[Python-Dev] Retrieve an arbitrary element from a set without removing it

Steven D'Aprano steve at pearwood.info
Mon Oct 26 00:17:03 CET 2009

On Mon, 26 Oct 2009 05:43:52 am Martin v. Löwis wrote:
> What Alexander wants is that the set type also becomes useful for
> storing canonical representations. I find that inappropriate, since
> dicts already provide the one obvious way to do it.

Only because dicts came first in Python rather than sets. There's 
nothing inherently obvious about storing the canonical representation 
of an object *twice* (although I'm not Dutch). A more natural 
representation would be to store the canonical representation once.

An abstract intern operation might be written:

if s equals an element in the data store
    return the element which s equals
    insert s into the data store and return s

Notice we don't say:

if s equals an element in the data store
    return the value associated with the element which s equals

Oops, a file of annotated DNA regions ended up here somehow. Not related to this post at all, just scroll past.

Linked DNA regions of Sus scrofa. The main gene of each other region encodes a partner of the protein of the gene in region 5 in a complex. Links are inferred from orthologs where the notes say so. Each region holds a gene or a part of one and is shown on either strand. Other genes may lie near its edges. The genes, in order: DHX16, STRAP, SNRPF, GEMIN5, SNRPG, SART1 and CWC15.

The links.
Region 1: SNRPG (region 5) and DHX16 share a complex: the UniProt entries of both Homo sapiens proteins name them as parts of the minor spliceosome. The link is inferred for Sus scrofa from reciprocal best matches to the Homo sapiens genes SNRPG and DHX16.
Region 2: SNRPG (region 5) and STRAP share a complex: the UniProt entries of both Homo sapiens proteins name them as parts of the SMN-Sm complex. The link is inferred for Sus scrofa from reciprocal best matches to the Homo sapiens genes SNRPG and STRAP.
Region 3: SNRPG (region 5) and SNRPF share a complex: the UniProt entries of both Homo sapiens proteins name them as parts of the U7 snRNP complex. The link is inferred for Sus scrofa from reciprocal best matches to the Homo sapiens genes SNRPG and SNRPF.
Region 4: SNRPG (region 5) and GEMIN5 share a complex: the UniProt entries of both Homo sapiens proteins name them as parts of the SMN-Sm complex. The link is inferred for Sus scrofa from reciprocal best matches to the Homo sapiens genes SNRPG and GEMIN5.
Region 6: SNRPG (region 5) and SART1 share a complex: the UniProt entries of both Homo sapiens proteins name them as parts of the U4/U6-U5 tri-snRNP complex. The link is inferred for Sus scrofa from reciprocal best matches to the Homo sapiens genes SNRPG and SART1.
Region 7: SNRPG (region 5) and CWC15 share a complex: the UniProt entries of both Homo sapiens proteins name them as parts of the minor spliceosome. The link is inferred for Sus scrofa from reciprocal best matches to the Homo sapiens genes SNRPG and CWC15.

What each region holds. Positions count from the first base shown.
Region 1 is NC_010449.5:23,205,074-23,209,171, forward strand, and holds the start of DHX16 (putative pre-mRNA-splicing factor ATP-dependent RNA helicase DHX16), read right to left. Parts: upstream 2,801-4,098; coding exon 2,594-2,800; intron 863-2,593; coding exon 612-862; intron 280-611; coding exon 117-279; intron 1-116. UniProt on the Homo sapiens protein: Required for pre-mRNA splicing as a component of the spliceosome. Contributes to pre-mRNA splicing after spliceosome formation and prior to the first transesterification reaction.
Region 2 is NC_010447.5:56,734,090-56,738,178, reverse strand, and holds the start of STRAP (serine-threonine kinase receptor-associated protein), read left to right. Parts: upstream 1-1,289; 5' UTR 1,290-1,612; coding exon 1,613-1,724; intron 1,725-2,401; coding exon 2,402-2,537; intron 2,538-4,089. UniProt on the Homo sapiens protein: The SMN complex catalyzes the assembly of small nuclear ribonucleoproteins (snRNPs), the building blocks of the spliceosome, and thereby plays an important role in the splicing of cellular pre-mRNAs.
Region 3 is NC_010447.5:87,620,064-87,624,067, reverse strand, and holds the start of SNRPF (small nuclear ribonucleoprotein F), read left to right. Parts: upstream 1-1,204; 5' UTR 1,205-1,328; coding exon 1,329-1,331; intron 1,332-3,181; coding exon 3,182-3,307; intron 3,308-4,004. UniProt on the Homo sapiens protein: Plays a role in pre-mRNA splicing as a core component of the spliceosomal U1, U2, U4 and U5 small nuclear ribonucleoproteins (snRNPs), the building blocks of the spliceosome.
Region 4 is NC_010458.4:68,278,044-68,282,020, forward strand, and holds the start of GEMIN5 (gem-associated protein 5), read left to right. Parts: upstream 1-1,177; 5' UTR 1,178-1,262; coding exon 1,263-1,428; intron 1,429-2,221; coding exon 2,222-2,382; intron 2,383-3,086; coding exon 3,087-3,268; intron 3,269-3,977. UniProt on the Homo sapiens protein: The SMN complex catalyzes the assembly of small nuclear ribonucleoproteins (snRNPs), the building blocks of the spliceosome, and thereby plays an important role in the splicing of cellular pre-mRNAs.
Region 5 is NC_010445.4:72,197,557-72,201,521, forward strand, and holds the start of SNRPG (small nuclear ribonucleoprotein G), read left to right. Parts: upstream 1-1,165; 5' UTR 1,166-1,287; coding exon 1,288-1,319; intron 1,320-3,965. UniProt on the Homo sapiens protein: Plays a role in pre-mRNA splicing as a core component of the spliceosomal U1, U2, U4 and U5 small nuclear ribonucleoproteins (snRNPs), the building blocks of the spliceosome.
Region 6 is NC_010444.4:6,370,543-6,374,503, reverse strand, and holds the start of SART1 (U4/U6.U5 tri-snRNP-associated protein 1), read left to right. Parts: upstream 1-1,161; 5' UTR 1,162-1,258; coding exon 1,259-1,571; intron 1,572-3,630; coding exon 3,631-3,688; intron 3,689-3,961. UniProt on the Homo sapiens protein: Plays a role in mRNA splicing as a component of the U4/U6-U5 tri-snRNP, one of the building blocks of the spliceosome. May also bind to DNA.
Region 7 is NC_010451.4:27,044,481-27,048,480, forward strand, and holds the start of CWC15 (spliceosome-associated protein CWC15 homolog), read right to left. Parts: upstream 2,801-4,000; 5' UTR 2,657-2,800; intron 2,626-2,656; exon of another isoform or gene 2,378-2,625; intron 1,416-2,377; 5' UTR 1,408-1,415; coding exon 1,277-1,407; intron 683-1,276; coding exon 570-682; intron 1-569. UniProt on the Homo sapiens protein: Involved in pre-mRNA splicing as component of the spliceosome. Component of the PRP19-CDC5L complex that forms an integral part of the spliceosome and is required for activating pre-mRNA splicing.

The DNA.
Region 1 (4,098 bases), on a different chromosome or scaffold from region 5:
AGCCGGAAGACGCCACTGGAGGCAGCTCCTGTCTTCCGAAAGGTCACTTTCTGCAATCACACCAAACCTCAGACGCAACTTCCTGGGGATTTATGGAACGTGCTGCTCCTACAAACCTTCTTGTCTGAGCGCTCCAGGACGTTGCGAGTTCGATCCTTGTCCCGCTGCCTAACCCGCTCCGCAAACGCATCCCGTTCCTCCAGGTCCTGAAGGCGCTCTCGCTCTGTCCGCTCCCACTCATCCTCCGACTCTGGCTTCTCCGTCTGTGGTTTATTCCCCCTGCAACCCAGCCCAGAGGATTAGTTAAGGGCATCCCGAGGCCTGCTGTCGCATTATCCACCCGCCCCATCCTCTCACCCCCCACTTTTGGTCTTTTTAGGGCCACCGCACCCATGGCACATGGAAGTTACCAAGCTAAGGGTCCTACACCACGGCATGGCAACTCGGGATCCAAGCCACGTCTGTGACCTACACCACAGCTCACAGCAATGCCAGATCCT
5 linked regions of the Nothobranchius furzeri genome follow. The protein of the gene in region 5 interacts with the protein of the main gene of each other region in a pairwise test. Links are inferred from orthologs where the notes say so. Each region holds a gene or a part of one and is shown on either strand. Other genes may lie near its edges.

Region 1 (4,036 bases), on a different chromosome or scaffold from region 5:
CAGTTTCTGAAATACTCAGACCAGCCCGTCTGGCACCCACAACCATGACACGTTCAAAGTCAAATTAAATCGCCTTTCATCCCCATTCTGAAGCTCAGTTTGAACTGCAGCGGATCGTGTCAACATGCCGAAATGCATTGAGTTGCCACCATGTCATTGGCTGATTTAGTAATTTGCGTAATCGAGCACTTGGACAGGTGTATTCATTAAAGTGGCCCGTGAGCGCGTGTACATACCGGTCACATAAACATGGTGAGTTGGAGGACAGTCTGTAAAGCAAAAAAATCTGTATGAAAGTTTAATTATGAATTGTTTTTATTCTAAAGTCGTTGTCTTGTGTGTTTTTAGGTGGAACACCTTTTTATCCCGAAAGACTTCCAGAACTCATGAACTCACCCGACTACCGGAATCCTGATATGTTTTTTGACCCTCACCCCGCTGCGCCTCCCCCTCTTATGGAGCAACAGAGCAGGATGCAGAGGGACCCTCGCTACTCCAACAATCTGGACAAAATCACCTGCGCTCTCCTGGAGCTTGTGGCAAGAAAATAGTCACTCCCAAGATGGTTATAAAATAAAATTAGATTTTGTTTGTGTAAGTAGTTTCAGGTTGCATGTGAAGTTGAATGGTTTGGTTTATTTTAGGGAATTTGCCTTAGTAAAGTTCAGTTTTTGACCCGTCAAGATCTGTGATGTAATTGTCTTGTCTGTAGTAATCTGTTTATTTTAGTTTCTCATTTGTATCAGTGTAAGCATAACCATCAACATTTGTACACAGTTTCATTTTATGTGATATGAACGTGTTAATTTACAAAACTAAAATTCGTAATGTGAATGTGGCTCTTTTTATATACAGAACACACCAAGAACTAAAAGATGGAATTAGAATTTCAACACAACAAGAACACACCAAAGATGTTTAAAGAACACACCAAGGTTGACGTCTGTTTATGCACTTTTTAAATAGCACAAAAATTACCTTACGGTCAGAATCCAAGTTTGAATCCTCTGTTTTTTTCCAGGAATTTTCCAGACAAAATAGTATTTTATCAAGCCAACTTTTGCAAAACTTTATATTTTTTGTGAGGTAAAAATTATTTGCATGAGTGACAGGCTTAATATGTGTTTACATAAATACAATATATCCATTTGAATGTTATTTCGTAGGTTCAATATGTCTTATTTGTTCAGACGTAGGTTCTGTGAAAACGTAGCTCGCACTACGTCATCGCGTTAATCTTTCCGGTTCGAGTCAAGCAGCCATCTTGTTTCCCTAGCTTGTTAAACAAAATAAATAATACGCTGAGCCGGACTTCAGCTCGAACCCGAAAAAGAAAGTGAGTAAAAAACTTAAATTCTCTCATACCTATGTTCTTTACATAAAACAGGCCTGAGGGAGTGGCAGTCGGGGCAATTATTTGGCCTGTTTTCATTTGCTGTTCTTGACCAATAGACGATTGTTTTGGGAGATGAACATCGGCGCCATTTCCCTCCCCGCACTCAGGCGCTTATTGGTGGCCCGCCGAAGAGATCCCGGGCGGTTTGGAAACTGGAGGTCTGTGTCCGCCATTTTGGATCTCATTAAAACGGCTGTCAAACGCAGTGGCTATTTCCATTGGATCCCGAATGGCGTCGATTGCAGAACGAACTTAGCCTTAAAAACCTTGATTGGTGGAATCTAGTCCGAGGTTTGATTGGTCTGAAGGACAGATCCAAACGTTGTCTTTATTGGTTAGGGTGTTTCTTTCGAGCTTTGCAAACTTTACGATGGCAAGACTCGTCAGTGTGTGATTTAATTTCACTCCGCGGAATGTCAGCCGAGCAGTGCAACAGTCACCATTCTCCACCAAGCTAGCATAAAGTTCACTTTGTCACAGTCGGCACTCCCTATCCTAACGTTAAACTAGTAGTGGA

which is what the dict-based solution does.

We can implement that abstract algorithm using lists. The algorithm is 
exactly the same as it is for dicts, except that search/retrieval 
becomes two operations rather than one:

_cache = ['x', 'spam', 'parrot']
def intern(s):
        s = _cache[ _cache.index(s) ]
    except ValueError:
    return s

We don't do this because O(N) searching is too expensive. Using a dict 
{s: s} is a workaround for the lack of a data structure that combines 
O(1) searching and ability to retrieve the element just found.

Memory is cheap, but not so cheap that doubling the size of a data 
structure (two pointers per element for {s:s} versus one for {s}) is 
insignificant. Part of the reason we intern in the first place is to 
save memory. We shouldn't dismiss this out of hand based on the 
argument that retrieval from a set is insufficiently pure. As soon as 
you allow iteration over sets, you have allowed retrieval.

Steven D'Aprano

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